This is the only piece I've ever gotten into CA. and it was submitted by the magazine and not by me. It's not new but it marked a crucial point in my development as an illustrator when I was stuck with cartoony figures. It was for a fiction story for Playboy in which a man becomes obsessed with the voice of a telephone sells person, that ends up being a computer. Her name was Lucy and mostly all the secret calls, take place in a dark motel room while the man, an investment banker, drinks Wild Turkey (in a very wild way). He was blinded with his own hands and his world was being absorbed by a totally synthetic illusion. That's why the cold colors and the unfriendliness around. Even the bed was meant to look cold. Quite cheerful, right?
Doing this gig was the product of an illustration conference with Marshall Arisman, Gary Kelley and the art director and editor of the magazine. They liked my version and said to me that they would publish the story with my illustration if it was okay with me. I told them, of course! but I haven't mentioned it to my grandma.
I never thought about working for Playboy, yet that illustration became very relevant to me. That makes me think that the path I want to follow is less and less a path at all.
I got a called last week from Edel to do a job for Time. The brief included such cool things as a hot chick and flying mini coopers (Mr Rodriguez used this illustration as a point of reference). I got really psyched and started sketching right away, but the thing is that I've been doing the editorial stuff for so long that I got too deep trying to do a "visual translation" and my first sketch was rejected. He said, "just do your thing, give me some Leo", and that did the trick. Boy, it felt so good to hear that, I'm telling you! Soon enough I was blasting Arctic Monkeys, singing at the top of my lungs and drawing like a madman.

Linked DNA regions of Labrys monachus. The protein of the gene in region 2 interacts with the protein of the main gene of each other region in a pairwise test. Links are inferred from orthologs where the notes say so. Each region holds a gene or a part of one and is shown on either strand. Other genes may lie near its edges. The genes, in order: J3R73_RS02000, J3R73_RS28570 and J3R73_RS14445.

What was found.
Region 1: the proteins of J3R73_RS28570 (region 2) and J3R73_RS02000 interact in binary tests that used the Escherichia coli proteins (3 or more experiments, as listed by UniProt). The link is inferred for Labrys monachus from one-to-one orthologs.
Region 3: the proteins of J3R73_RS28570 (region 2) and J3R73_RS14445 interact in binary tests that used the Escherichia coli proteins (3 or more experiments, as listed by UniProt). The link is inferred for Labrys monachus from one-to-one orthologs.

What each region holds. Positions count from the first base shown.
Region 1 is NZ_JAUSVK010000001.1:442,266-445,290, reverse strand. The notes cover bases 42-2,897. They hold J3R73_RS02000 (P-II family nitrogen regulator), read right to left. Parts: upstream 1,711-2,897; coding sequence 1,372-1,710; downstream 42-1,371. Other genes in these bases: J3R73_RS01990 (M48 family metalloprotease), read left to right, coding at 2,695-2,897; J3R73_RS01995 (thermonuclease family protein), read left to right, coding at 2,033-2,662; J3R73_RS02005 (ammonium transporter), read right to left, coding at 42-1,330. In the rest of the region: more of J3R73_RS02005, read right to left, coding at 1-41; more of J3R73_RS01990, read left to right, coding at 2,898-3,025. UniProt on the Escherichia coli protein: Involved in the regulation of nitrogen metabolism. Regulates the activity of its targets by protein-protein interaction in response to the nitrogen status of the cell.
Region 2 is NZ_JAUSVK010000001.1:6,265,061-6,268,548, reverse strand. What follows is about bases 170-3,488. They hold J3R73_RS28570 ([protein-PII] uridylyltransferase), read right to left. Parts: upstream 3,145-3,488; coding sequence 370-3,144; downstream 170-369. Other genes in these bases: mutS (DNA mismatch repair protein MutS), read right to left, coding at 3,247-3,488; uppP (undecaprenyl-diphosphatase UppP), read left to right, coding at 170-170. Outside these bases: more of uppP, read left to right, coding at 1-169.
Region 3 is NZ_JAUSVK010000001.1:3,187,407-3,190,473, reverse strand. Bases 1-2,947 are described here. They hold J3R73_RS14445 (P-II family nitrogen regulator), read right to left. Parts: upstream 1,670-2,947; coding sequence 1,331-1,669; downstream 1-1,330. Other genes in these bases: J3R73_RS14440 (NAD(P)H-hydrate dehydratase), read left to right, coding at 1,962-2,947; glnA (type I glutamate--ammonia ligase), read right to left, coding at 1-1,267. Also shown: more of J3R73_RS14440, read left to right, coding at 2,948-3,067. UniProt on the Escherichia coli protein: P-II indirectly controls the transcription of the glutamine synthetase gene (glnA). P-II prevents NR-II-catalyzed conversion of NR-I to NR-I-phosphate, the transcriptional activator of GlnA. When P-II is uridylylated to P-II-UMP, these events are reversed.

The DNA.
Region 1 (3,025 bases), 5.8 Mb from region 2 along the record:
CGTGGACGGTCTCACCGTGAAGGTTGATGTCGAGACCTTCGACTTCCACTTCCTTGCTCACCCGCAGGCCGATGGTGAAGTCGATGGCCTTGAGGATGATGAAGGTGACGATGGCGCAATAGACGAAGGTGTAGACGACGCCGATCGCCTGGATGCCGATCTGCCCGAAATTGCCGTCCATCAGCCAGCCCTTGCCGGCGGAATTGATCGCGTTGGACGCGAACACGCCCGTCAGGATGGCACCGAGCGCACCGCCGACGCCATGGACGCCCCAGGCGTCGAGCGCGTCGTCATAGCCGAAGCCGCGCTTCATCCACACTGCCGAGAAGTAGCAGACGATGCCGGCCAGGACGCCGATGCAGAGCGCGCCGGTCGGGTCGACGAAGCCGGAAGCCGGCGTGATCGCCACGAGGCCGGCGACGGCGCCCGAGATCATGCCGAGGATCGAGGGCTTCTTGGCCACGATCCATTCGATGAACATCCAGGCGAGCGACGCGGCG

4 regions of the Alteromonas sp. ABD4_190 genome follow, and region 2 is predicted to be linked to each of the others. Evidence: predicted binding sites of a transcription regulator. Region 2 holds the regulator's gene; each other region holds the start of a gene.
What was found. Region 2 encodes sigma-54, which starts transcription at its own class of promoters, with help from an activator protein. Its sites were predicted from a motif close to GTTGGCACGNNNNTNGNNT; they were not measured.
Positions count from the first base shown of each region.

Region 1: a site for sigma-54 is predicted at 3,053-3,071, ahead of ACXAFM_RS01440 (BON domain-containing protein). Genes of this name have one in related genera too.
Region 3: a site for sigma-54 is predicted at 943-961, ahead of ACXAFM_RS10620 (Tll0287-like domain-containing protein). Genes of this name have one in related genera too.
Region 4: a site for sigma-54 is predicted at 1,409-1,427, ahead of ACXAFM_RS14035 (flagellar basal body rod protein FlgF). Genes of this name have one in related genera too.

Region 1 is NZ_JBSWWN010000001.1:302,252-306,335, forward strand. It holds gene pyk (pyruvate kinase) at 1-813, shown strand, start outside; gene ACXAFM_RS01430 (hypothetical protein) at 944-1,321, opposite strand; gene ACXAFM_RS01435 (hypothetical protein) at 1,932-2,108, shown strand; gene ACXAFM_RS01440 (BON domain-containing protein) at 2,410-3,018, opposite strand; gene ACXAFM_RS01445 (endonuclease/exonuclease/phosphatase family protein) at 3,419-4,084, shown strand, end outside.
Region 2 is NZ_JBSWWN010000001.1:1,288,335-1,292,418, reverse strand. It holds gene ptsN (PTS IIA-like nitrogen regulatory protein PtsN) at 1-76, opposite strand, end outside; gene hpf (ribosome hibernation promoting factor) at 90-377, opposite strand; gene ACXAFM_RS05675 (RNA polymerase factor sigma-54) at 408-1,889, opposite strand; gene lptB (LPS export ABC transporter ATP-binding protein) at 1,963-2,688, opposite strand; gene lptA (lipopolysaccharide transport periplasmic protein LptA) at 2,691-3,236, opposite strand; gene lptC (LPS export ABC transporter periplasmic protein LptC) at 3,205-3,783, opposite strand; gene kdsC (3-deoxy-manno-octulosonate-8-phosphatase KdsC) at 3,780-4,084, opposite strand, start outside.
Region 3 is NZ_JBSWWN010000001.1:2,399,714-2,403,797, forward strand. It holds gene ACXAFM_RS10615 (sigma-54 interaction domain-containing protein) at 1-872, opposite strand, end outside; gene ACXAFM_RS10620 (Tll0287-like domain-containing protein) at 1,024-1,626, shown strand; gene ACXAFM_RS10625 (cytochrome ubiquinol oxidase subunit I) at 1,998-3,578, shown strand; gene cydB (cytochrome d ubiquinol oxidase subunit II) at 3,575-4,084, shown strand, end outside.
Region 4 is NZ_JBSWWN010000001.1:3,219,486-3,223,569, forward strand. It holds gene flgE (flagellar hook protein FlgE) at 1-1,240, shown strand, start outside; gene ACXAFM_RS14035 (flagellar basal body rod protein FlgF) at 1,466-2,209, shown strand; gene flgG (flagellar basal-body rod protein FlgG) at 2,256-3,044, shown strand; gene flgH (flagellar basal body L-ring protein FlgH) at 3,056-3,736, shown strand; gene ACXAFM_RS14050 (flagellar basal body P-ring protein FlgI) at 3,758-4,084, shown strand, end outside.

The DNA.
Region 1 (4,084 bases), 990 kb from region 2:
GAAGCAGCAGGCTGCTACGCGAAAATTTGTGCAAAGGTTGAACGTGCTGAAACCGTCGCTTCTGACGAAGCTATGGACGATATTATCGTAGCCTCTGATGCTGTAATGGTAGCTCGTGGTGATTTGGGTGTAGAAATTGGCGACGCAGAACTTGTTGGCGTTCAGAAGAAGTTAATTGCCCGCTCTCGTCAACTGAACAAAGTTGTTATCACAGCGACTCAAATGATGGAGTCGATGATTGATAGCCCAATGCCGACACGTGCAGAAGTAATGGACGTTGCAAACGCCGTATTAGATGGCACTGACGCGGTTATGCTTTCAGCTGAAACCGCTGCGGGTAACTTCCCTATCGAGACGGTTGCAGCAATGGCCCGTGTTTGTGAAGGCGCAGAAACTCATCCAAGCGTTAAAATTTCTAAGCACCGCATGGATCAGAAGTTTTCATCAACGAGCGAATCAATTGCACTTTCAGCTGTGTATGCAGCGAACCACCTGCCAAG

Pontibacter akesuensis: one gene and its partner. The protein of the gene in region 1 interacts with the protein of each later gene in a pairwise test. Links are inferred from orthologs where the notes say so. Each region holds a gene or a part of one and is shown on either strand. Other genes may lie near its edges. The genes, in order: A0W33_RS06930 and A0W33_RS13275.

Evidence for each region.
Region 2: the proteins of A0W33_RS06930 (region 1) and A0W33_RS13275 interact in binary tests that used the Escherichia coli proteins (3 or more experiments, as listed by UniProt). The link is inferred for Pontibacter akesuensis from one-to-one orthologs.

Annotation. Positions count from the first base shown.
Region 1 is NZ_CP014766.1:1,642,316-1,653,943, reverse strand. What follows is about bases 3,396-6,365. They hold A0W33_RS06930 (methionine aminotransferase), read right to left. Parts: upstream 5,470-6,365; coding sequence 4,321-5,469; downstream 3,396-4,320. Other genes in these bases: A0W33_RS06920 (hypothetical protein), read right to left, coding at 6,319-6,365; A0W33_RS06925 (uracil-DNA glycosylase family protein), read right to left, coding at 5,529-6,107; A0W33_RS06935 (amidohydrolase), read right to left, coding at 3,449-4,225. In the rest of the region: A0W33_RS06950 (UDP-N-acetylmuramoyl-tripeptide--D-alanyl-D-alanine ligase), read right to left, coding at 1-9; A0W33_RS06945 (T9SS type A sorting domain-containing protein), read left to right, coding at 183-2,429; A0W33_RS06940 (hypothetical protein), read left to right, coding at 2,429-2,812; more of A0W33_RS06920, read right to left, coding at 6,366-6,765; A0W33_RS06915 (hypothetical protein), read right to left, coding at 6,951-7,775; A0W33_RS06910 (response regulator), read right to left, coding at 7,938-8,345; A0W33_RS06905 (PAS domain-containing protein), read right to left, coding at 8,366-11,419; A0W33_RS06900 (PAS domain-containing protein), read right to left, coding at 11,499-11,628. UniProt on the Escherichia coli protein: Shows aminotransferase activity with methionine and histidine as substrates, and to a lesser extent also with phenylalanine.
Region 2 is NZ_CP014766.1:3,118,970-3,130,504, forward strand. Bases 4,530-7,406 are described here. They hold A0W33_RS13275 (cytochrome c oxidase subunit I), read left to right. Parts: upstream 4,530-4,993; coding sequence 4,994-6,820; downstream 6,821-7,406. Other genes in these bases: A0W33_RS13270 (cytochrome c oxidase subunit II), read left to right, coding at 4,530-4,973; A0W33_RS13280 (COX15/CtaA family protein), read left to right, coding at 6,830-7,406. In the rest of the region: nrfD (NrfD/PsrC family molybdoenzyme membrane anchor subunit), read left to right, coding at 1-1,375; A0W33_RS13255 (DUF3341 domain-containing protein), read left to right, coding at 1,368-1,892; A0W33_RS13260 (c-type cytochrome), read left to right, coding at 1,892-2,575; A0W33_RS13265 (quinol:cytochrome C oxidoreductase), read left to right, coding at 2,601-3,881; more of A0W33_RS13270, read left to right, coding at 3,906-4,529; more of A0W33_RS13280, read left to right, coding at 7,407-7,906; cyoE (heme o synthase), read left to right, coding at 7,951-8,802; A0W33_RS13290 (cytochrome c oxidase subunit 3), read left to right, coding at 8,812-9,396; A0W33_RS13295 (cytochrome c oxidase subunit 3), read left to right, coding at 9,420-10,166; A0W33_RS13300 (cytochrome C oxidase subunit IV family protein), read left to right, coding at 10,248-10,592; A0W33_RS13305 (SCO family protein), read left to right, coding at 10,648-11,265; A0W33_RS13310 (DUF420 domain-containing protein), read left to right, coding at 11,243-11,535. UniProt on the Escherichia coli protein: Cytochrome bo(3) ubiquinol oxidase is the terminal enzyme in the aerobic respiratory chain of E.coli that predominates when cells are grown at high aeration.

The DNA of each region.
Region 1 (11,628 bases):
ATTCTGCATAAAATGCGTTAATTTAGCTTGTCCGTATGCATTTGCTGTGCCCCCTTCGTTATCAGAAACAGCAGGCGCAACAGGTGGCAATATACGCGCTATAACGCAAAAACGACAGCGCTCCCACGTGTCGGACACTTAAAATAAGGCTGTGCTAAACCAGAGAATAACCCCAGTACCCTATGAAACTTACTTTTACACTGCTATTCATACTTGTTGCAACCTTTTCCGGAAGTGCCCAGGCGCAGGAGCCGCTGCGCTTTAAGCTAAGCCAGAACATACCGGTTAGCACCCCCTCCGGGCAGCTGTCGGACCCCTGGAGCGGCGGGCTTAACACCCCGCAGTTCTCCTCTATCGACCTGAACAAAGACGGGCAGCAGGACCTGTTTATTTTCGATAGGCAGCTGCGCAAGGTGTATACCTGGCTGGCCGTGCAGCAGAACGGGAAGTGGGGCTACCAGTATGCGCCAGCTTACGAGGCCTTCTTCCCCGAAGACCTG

I met my wife in 1992 taking a class with Milton Glaser at SVA. I missed more than half of what he said because I got distracted and because my english was really poor and his vocabulary incredibly rich. I took the same class years later and the experience was overwhelming. I still have my hesitations about Glaser's work, but as a teacher the man is gold. A phylosopher of both design and life. Enjoy.
The wedding present from uncle Milton hangs on our cozy living room
The traveling comic book left my studio like three week ago and I just wanted to know if it's circulating. The idea was to keep it for a couple of days and then pass it along to the next person in the list which started with Staake. Bob?
Federico's post got me in the mood of reading about the people that actually make the whole world of illustration relevant. This interview with the amazing Marshall Aristman gets me super inspired every time I read it
Future Shock (a really cool mix of music, art, design and fashion) was the second theme driven event created by Future Classic and it took place last saturday at the Boston Center for the Arts. I made it into the show at the last minute and I had no idea of how it was going to come out, no clear expectations about showing my work there. I guess, that's why I didn't tell my fellow Boston Drawgeroids to come and see it (I wasn't sure if it was going to look any good). But the organizers and the crowd were super nice and I got a really good vibe of what is like to have people looking at your work, reacting to it and even wanting to talk about it.
Also the show happened at a very good time since I've been thinking about my future in this field for quite a while now. Do I want to move in a different direction? Where does all my editorial stuff fit in? Am I still an illustrator? Is that what I want to be?